We were feeling pretty good about our Ireland experience after seeing the Cliffs of Moher, but our drive through County Kerry was my favourite part of the trip. We spent the fourth day driving from Killarney down to Cork, and we followed the Ring of Kerry part of the way there. The drive was absolutely gorgeous, and when we weren’t making a planned stop at an attraction, we were pulling over on the side of the road to take in the amazing views. We only fit a small part of the Ring of Kerry into this trip, and Andrew’s parents said they need to come back to see the rest of it. I agree!

Our first destination was Ross Castle near the town of Killarney. We were content with exploring the outside walls, so we decided not to pay to go inside the tower. There was also a free exhibition room that explained the history of the Castle that was built by 15th-century Irish chieftains.

 

After that, we drove a few minutes down the road to Muckross Abbey.Muckross Abbey Kerry IrelandThe Abbey dates back to 1448 when it was founded as a Franciscan friary. It’s a ruin now, and open to the elements and the public. We all enjoyed wandering through it without really any restrictions.Muckross Abbey Kerry Ireland4

 

Our next stop was Torc Waterfall. There are trails leading off from the waterfall, but we still had a lot of ground to cover, so we didn’t stay long enough to hike around.Torc Waterfall Kerry IrelandWe stopped at Ladies View around noon, and it was perfect timing.Ladies Vew Kerry Ireland2Ladies Vew Kerry Ireland6

 

Ladies View is a bend in the road overlooking a valley. There is barely enough space for a few tight parking spots and a little cafe, so the tour buses can’t stop there. We had a chance to wander a bit before it started pouring with rain, then we waited out the rain in the cafe where we had lunch.

After lunch, we continued along the Ring of Kerry to Moll’s Gap, a pass in the Macgillycuddy’s Reeks mountains where there’s a cute shop and cafe.Kerry Ireland Molls GapWe made a quick stop, then carried on into the mountains. We had to pull over to get a good look at them …and take a bunch of pictures because wow.Kerry Ireland1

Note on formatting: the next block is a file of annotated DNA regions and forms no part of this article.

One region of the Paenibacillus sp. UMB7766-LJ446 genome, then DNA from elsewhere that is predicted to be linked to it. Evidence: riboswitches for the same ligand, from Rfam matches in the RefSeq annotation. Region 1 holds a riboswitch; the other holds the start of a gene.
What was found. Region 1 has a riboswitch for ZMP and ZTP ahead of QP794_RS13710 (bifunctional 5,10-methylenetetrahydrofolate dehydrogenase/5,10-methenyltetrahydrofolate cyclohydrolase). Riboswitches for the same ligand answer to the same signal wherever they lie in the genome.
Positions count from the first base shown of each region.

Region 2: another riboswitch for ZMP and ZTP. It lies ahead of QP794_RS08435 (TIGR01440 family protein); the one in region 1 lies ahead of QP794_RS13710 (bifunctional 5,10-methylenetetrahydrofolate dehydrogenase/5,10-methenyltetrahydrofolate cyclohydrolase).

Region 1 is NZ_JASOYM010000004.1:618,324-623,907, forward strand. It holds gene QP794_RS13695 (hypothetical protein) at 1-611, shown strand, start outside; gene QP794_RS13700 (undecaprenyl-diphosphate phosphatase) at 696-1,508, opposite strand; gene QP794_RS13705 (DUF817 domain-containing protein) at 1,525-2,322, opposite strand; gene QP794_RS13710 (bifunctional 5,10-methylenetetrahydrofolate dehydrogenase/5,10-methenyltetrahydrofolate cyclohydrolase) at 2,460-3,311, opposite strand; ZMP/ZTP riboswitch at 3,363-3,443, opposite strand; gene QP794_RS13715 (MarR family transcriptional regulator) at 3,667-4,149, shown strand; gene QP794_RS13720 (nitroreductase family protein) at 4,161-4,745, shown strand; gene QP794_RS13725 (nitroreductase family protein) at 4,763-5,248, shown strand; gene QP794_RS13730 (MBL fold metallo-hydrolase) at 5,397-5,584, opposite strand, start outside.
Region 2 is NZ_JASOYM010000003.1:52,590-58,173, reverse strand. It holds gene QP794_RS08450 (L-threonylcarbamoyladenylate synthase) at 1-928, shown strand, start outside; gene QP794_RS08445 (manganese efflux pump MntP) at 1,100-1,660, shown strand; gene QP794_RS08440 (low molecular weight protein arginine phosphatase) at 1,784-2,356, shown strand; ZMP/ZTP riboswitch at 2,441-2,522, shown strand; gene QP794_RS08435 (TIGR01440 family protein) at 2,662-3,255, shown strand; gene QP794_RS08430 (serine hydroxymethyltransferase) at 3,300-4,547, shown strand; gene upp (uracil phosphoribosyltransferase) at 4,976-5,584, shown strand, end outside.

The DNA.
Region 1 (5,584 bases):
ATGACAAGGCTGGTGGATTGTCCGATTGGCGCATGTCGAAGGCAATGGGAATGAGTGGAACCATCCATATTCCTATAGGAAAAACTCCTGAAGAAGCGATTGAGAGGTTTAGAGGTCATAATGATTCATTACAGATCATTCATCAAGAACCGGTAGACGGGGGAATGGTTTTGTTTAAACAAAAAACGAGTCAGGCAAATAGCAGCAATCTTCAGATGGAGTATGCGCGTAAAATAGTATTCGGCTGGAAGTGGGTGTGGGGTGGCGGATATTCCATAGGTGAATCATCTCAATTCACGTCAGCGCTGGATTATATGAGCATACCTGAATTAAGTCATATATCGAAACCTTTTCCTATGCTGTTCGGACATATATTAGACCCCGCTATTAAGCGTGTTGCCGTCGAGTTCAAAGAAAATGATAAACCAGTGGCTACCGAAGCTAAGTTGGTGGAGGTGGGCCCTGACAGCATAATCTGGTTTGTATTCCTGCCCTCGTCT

Kerry Ireland4
Andrew’s parents

Seriously, so beautiful.Kerry Ireland10Kerry Ireland2Kerry Ireland6

 

It was time for us to leave the Ring of Kerry to head east over to Cork where we spent our last day.

Day 5

Our final destination was Blarney Castle and Gardens just outside of Cork.Blarney Castle2

 

We got there early to make sure we’d have enough time to see everything, and of course the first thing we did was climb to the top of the Castle to see the Blarney Stone. All of us wanted to at least see it, but as we realised on our way up, none of us were actually that interested in kissing a rock that thousands of other mouths have been on. But after waiting in line and hiking up the stairs, it was decided that SOMEBODY needed to kiss it! So I became the designated Blarney Stone Kisser. Being the good sport I am, I did the honours, but I’m still waiting on the gift of eloquence.

Blarney Castle5
They’re smiling because they got out of kissing the Blarney Stone.

Blarney Castle6

I don’t think we could have fit any more into the two weeks that Andrew’s parents were here if we tried. In 9 days, we drove over 700 miles through Scotland and Ireland, and stayed in a different town every night. It was ambitious, but we had so much fun! I’m already excited for them to visit again, but I think we’ll limit ourselves to 1 country next time. 🙂